the gist is, with "articled (gendered)" countries and cities, you will necessarily use it, it's indeed compulsory. With the non-articled ones, you don't. Most CITIES go unarticled, though. I wish I had my French and Italian skills (and German and Russian) on par with English, and could knowingly and freely digress on this difference. AFAIK the constructions are indeed very similar. Ibaman (talk) 13:46, 2 May 2020 (UTC)
- Well I don't know any Italian grammar, I just know from reading that the article precedes country names. But in French, you get very similar outcomes to the examples you gave:
- Je vais en Italie, en France, au Brésil, au Portugal...
- Je suis en Italie, en France, au Brésil, au Portugal...
- Je viens du Brésil, du Portugal (m.) BUT Je viens de France, d'Italie (f.), and then for some reason Je viens du Nord de la France, de l'Italie du Sud...
- Cities either have an article (Le Mans, La Rochelle, Le Caire) or they don't (Rome, Paris, Londres)
- Though I guess the point is that Portuguese isn't that unusual in assigning articles to placenames, even if the details differ somewhat. Thanks for the explanations, please let me know what you think of my revision (to be done next).--ThunderingTyphoons! (talk) 15:32, 2 May 2020 (UTC)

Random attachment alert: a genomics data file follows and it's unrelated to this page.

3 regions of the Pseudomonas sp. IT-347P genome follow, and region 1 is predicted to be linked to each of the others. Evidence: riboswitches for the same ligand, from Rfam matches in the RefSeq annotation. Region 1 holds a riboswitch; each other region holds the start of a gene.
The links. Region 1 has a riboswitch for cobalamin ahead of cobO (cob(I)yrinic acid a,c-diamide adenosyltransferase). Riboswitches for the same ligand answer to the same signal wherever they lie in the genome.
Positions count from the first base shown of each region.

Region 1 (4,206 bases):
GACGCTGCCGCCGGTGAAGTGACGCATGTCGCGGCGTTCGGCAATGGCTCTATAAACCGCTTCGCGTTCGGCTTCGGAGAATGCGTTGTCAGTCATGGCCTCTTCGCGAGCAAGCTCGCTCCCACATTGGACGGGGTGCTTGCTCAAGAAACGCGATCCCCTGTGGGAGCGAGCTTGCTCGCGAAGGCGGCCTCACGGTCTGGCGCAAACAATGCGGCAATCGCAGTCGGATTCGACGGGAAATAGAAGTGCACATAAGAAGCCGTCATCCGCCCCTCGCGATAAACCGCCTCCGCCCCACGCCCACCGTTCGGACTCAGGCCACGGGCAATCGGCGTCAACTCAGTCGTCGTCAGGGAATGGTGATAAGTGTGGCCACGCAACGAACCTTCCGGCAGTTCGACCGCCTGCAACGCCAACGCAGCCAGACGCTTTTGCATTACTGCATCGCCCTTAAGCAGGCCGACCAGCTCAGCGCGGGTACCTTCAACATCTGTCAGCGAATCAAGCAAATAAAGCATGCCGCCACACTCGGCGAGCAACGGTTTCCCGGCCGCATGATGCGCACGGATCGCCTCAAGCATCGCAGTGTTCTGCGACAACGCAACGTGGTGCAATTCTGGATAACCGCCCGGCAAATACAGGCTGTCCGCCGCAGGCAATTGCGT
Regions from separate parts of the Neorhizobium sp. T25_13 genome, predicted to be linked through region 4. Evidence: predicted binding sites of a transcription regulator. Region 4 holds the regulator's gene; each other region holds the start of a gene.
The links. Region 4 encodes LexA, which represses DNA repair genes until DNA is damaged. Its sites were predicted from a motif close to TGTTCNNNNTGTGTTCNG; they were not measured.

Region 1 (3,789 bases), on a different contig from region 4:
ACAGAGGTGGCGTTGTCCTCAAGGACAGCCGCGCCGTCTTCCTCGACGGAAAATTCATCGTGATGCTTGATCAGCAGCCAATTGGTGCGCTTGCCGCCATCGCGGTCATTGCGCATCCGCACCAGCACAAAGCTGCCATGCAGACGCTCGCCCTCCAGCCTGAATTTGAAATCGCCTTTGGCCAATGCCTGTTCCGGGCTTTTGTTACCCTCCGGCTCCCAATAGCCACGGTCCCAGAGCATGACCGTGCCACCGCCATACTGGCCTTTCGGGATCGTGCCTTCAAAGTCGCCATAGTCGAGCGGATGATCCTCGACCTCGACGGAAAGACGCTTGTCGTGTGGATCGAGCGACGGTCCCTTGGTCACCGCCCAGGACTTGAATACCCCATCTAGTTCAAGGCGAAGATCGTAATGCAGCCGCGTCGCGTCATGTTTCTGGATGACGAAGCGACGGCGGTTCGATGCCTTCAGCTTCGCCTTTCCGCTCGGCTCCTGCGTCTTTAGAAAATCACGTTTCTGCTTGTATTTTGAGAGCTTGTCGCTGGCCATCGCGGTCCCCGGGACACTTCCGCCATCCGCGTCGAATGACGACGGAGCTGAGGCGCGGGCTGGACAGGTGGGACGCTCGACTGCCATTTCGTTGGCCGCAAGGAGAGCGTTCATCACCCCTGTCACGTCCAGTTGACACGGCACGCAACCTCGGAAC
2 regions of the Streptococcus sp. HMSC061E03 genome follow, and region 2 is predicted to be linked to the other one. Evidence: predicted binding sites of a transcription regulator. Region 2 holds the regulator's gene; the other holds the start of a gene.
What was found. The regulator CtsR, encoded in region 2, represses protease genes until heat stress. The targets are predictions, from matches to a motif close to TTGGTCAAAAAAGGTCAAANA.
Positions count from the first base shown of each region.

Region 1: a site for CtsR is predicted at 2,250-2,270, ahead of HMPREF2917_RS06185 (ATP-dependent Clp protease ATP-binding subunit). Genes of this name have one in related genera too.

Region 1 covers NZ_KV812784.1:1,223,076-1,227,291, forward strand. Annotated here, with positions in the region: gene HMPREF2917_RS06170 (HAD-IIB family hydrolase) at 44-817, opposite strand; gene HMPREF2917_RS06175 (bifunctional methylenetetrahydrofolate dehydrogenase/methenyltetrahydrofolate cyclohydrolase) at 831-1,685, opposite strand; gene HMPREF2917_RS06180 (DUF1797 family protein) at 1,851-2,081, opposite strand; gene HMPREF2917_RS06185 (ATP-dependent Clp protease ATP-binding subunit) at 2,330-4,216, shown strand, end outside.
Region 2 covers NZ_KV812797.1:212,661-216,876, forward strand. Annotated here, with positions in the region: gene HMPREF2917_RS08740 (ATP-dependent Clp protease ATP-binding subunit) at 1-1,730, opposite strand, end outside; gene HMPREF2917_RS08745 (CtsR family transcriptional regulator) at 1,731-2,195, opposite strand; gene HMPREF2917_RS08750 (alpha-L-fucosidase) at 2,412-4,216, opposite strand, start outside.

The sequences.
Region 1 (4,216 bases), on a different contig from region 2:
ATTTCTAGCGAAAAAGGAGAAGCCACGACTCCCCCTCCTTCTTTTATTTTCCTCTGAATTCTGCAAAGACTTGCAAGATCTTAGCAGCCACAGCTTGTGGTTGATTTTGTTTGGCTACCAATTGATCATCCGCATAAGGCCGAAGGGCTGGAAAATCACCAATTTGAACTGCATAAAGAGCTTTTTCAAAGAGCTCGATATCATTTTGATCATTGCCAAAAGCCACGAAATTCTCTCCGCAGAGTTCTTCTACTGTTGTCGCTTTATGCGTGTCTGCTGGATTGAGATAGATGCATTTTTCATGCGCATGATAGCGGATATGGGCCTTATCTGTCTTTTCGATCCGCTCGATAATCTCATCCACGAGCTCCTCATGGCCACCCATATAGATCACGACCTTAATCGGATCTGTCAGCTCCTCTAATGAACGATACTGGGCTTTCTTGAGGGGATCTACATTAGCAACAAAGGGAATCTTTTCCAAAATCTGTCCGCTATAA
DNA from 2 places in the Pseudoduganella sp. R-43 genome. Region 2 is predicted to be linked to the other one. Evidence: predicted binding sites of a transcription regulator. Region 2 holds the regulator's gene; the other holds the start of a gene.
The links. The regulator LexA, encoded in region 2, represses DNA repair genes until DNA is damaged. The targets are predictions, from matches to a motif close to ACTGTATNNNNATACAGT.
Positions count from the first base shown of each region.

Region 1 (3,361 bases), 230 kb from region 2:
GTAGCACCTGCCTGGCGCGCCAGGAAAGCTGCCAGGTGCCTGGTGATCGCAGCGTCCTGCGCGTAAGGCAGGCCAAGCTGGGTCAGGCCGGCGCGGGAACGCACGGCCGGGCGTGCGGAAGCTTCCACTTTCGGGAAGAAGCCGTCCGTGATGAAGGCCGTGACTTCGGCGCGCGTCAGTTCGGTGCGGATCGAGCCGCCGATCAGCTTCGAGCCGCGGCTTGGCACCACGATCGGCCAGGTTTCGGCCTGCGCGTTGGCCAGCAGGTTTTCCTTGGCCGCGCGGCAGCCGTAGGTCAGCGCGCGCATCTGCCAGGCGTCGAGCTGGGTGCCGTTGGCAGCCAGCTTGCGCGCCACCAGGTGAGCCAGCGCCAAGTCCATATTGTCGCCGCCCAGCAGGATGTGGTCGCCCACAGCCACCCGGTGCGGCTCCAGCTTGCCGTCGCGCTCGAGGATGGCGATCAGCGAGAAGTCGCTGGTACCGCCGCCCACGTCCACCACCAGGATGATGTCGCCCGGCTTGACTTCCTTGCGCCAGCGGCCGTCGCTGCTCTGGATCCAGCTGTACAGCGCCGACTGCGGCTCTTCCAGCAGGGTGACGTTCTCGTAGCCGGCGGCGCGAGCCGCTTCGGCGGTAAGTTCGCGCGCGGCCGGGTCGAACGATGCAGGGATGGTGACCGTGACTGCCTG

- Just for the record, as I'm working to complete the phonetic bits of this article, I have made some decisions that I'd rather explain for clarity and comment. Whenever I must choose between "what's more sonically natural for the language" and "what would be easier for Anglophones to pronounce and be understood, even if retaining some of their natural accent", I will follow the latter. I'm trying as well to insert as much "tutorial" words, chosen for importance to the traveller's daily needs, sound and meaning, as possible. This is, by the way, the logic behind the (maybe mysterious) inclusion of that long list of names; IMHO every one of them is a good pronunciation tutorial for acquiring the language's sound and articulation. Ibaman (talk) 21:18, 4 May 2020 (UTC)
the English REdit
- "Using the English R sound in the beginning of words can cause confusion." Well, we're talking about Paulista accent here, and this must be said: in interior São Paulo and much of central Brazil, the R's are rolled on the very familiar caipira (keye-PEE-rah with Spanish "El Rey" R; redneck) accent *identically*, it's actually hilarious. If you pronounce irmão or irmã ou jantar using, say, the same R used by Brad Pitt in "dees-troyed", as Aldo the Apache from w:Inglorious Basterds, you'll sound flawlessly Brazilian interior (by the way, the same R is usual in Paraguay; Brazilian comedians abuse all these clichés). If you use this sound in the beginning of the word, it will readily mark you as heavily accented Anglophone, but chances are, you should still be understood; to pronounce caipira with the English (or the French) R is a worse "stupid gringo" joke against yourself. Ibaman (talk) 03:08, 5 May 2020 (UTC)